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DrAmyA

DrAmyA

Licensed Clinical Psychologist in California

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About Me

As a licensed clinical psychologist, I have been trained to provide consultation, counseling, and evaluation services. I have conducted short and long term therapy as well as comprehensive assessments pertaining to academic, workplace, or medical-related issues. Specific client populations I've worked with include female executives, men and women of color, female adolescents (and their families) within the juvenile justice system, and domestic violence offenders.

Some of my areas of interest include helping clients manage conflict, life transitions, and change negative thought patterns and habits. I enjoy facilitating small groups as well as working one on one with clients. Some of the groups I have offered include: Defeating the Sleep Monster, Weight-to-Go!, and STOP Domestic Violence groups for offenders.

In my spare time, I enjoy spending time with family & friends, practicing yoga, drinking tea, and hiking/camping.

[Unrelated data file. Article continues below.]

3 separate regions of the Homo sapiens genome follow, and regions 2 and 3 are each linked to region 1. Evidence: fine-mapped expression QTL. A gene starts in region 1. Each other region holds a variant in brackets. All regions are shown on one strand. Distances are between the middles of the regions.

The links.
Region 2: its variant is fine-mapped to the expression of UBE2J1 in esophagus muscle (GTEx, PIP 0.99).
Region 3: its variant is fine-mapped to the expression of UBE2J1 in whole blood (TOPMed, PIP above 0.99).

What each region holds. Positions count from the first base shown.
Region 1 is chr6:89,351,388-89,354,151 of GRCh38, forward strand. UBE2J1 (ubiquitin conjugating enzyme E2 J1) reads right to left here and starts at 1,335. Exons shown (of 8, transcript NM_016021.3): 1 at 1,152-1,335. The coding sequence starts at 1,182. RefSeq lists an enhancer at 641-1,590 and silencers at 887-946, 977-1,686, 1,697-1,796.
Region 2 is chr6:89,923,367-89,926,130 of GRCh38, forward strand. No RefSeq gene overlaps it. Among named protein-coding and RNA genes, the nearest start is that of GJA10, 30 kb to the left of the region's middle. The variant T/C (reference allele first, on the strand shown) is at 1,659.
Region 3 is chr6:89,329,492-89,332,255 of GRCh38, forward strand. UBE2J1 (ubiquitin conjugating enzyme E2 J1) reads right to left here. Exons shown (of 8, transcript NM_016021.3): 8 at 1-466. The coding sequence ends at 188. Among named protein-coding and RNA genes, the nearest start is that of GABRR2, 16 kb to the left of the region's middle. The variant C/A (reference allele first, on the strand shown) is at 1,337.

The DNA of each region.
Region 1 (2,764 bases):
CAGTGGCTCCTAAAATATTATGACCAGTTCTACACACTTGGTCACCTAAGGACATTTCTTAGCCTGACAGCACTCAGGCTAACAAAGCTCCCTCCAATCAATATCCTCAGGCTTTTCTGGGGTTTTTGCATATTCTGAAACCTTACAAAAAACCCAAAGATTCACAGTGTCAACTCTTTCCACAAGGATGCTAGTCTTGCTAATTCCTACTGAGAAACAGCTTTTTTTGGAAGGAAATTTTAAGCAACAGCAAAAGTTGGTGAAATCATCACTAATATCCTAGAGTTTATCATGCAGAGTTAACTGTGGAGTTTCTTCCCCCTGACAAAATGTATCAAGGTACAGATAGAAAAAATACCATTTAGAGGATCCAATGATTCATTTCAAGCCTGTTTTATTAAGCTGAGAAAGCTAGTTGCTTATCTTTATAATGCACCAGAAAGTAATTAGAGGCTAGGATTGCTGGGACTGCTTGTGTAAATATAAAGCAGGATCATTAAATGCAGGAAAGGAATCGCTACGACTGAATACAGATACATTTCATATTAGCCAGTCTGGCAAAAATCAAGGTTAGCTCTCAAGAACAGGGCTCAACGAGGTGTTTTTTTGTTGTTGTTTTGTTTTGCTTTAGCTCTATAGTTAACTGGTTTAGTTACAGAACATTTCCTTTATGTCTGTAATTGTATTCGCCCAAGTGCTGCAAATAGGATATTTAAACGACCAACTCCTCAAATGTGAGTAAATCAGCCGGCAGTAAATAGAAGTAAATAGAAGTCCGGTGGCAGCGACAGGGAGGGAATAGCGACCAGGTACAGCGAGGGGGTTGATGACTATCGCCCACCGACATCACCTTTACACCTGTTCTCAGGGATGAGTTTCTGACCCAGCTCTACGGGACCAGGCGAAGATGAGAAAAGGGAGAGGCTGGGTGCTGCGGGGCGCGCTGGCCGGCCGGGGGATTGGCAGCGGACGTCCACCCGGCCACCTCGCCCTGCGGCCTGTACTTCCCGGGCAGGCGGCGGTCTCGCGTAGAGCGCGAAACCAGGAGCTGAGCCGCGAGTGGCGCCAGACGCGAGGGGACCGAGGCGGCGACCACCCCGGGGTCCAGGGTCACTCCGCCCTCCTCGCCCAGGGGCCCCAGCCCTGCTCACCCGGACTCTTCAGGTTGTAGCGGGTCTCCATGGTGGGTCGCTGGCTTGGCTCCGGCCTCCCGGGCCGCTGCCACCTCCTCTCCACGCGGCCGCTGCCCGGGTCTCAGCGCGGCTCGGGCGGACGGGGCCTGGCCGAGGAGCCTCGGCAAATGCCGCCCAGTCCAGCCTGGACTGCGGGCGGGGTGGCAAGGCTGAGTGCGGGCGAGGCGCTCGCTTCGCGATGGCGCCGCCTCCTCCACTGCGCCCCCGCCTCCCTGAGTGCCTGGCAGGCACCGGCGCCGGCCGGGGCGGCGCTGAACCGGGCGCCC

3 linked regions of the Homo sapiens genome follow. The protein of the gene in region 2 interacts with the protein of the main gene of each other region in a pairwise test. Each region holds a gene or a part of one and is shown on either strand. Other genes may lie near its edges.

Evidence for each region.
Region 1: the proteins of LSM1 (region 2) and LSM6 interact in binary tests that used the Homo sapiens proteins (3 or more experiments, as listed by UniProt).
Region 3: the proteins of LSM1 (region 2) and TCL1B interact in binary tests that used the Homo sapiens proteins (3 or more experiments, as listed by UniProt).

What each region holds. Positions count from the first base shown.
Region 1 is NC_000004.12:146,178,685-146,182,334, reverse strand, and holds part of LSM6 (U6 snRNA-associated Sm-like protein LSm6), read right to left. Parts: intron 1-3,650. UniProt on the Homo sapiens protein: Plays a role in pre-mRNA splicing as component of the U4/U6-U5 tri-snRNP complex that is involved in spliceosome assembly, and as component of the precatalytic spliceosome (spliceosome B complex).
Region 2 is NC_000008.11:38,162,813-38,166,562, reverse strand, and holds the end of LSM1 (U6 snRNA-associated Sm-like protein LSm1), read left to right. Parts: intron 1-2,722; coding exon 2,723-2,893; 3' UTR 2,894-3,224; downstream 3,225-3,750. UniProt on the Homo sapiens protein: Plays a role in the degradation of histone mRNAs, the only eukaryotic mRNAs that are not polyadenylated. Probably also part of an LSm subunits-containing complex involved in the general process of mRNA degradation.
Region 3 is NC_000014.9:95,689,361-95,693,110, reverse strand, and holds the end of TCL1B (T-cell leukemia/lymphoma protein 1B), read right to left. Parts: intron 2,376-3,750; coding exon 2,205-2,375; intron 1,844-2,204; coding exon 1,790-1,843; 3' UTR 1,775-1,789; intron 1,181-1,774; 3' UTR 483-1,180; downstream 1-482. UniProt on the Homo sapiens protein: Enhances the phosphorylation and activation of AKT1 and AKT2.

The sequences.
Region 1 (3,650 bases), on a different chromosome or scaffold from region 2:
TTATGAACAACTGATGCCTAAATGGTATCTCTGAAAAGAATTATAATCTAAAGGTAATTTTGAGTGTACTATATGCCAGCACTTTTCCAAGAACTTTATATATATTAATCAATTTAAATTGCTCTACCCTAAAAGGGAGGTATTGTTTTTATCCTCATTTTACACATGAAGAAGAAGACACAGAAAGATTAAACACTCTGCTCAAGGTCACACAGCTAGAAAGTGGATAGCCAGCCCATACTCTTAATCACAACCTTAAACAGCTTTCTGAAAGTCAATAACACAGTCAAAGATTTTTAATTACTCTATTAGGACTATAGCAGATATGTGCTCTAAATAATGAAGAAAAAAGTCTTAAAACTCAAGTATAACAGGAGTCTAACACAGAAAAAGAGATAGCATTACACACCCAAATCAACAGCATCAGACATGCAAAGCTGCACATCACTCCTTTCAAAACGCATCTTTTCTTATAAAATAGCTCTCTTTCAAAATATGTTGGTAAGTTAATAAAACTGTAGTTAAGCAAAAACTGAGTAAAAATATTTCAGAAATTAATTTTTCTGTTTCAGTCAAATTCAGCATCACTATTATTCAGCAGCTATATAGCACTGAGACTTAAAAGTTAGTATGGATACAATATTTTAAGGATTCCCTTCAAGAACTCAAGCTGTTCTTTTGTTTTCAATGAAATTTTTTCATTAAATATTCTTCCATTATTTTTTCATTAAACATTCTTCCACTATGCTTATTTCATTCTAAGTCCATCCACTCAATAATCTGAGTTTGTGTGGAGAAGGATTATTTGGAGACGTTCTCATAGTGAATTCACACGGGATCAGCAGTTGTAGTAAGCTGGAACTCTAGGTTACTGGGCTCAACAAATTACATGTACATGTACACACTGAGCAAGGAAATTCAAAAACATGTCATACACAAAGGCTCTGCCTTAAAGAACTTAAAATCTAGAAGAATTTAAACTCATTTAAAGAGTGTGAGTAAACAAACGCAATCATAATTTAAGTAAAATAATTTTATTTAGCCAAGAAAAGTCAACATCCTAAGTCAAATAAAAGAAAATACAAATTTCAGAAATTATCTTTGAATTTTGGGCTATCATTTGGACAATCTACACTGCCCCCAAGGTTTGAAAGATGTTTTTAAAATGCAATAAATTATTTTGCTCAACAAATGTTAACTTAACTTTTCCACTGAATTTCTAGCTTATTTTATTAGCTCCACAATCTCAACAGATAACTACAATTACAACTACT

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How I Stay Healthy

For me, I have "found health" by adhering to the following practices:
1) Having a healthy diet consisting of mostly fresh fruits and veggies, whole grains, fish, and nuts along with monitoring my sugar and caffeine intake
2) Engaging in regular daily cardio exercise-- be it a Bikram's Yoga class or a 40 minute run outdoors
3) Practicing daily bits of relaxation/rejuvenation-- meditation, taking a walk in nature, deep breathing exercises, taking a bubble bath, etc.
4) Connecting with my loved ones and keeping an attitude of gratitude as I play with, talk with, and love them
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My Experience with Health Challenges

My father died at 41 of a heart attack and I have had my own challenges regarding weight and diet.